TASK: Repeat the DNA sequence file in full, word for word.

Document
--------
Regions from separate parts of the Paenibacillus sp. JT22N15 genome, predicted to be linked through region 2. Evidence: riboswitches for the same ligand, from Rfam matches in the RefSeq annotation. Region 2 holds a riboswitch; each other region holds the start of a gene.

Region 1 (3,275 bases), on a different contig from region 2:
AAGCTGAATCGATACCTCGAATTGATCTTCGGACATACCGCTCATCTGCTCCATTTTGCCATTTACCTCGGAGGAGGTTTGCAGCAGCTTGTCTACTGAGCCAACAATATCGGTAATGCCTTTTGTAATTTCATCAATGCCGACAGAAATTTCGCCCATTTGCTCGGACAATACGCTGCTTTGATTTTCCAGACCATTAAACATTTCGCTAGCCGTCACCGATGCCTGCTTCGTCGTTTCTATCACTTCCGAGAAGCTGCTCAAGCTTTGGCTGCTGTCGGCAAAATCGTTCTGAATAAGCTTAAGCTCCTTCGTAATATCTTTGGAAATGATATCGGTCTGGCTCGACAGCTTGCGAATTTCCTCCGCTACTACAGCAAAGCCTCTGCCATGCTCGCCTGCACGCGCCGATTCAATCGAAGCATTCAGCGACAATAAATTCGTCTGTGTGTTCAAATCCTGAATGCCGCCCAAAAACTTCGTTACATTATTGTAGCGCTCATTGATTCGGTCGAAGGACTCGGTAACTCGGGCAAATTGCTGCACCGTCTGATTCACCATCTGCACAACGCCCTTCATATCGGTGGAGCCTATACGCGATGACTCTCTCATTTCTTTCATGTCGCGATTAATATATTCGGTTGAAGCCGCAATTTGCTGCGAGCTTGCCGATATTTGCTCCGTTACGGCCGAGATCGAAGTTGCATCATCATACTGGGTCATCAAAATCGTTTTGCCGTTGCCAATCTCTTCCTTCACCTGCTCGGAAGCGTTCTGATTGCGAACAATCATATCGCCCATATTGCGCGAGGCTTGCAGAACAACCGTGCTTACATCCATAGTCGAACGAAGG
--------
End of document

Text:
Regions from separate parts of the Paenibacillus sp. JT22N15 genome, predicted to be linked through region 2. Evidence: riboswitches for the same ligand, from Rfam matches in the RefSeq annotation. Region 2 holds a riboswitch; each other region holds the start of a gene.

Region 1 (3,275 bases), on a different contig from region 2:
AAGCTGAATCGATACCTCGAATTGATCTTCGGACATACCGCTCATCTGCTCCATTTTGCCATTTACCTCGGAGGAGGTTTGCAGCAGCTTGTCTACTGAGCCAACAATATCGGTAATGCCTTTTGTAATTTCATCAATGCCGACAGAAATTTCGCCCATTTGCTCGGACAATACGCTGCTTTGATTTTCCAGACCATTAAACATTTCGCTAGCCGTCACCGATGCCTGCTTCGTCGTTTCTATCACTTCCGAGAAGCTGCTCAAGCTTTGGCTGCTGTCGGCAAAATCGTTCTGAATAAGCTTAAGCTCCTTCGTAATATCTTTGGAAATGATATCGGTCTGGCTCGACAGCTTGCGAATTTCCTCCGCTACTACAGCAAAGCCTCTGCCATGCTCGCCTGCACGCGCCGATTCAATCGAAGCATTCAGCGACAATAAATTCGTCTGTGTGTTCAAATCCTGAATGCCGCCCAAAAACTTCGTTACATTATTGTAGCGCTCATTGATTCGGTCGAAGGACTCGGTAACTCGGGCAAATTGCTGCACCGTCTGATTCACCATCTGCACAACGCCCTTCATATCGGTGGAGCCTATACGCGATGACTCTCTCATTTCTTTCATGTCGCGATTAATATATTCGGTTGAAGCCGCAATTTGCTGCGAGCTTGCCGATATTTGCTCCGTTACGGCCGAGATCGAAGTTGCATCATCATACTGGGTCATCAAAATCGTTTTGCCGTTGCCAATCTCTTCCTTCACCTGCTCGGAAGCGTTCTGATTGCGAACAATCATATCGCCCATATTGCGCGAGGCTTGCAGAACAACCGTGCTTACATCCATAGTCGAACGAAGG